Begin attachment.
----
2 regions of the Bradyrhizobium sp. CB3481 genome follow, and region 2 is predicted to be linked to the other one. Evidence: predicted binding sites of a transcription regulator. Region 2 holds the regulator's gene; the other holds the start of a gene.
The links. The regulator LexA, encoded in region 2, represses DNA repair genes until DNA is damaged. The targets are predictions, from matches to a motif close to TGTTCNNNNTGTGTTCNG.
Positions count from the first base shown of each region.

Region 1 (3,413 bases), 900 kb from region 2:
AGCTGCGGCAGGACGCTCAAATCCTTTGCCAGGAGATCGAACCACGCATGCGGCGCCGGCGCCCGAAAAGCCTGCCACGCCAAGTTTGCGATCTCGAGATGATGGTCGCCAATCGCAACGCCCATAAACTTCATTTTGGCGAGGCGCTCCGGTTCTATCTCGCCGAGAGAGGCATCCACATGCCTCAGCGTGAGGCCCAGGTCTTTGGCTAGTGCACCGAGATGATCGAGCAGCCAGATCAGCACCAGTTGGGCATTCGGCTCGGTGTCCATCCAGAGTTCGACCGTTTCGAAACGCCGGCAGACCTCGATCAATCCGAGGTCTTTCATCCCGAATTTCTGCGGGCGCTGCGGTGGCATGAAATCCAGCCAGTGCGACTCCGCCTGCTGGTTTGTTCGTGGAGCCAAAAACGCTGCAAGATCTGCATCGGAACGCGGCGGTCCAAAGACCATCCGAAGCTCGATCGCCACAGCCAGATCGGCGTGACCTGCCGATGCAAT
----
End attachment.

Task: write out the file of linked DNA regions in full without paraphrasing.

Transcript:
2 regions of the Bradyrhizobium sp. CB3481 genome follow, and region 2 is predicted to be linked to the other one. Evidence: predicted binding sites of a transcription regulator. Region 2 holds the regulator's gene; the other holds the start of a gene.
The links. The regulator LexA, encoded in region 2, represses DNA repair genes until DNA is damaged. The targets are predictions, from matches to a motif close to TGTTCNNNNTGTGTTCNG.
Positions count from the first base shown of each region.

Region 1 (3,413 bases), 900 kb from region 2:
AGCTGCGGCAGGACGCTCAAATCCTTTGCCAGGAGATCGAACCACGCATGCGGCGCCGGCGCCCGAAAAGCCTGCCACGCCAAGTTTGCGATCTCGAGATGATGGTCGCCAATCGCAACGCCCATAAACTTCATTTTGGCGAGGCGCTCCGGTTCTATCTCGCCGAGAGAGGCATCCACATGCCTCAGCGTGAGGCCCAGGTCTTTGGCTAGTGCACCGAGATGATCGAGCAGCCAGATCAGCACCAGTTGGGCATTCGGCTCGGTGTCCATCCAGAGTTCGACCGTTTCGAAACGCCGGCAGACCTCGATCAATCCGAGGTCTTTCATCCCGAATTTCTGCGGGCGCTGCGGTGGCATGAAATCCAGCCAGTGCGACTCCGCCTGCTGGTTTGTTCGTGGAGCCAAAAACGCTGCAAGATCTGCATCGGAACGCGGCGGTCCAAAGACCATCCGAAGCTCGATCGCCACAGCCAGATCGGCGTGACCTGCCGATGCAAT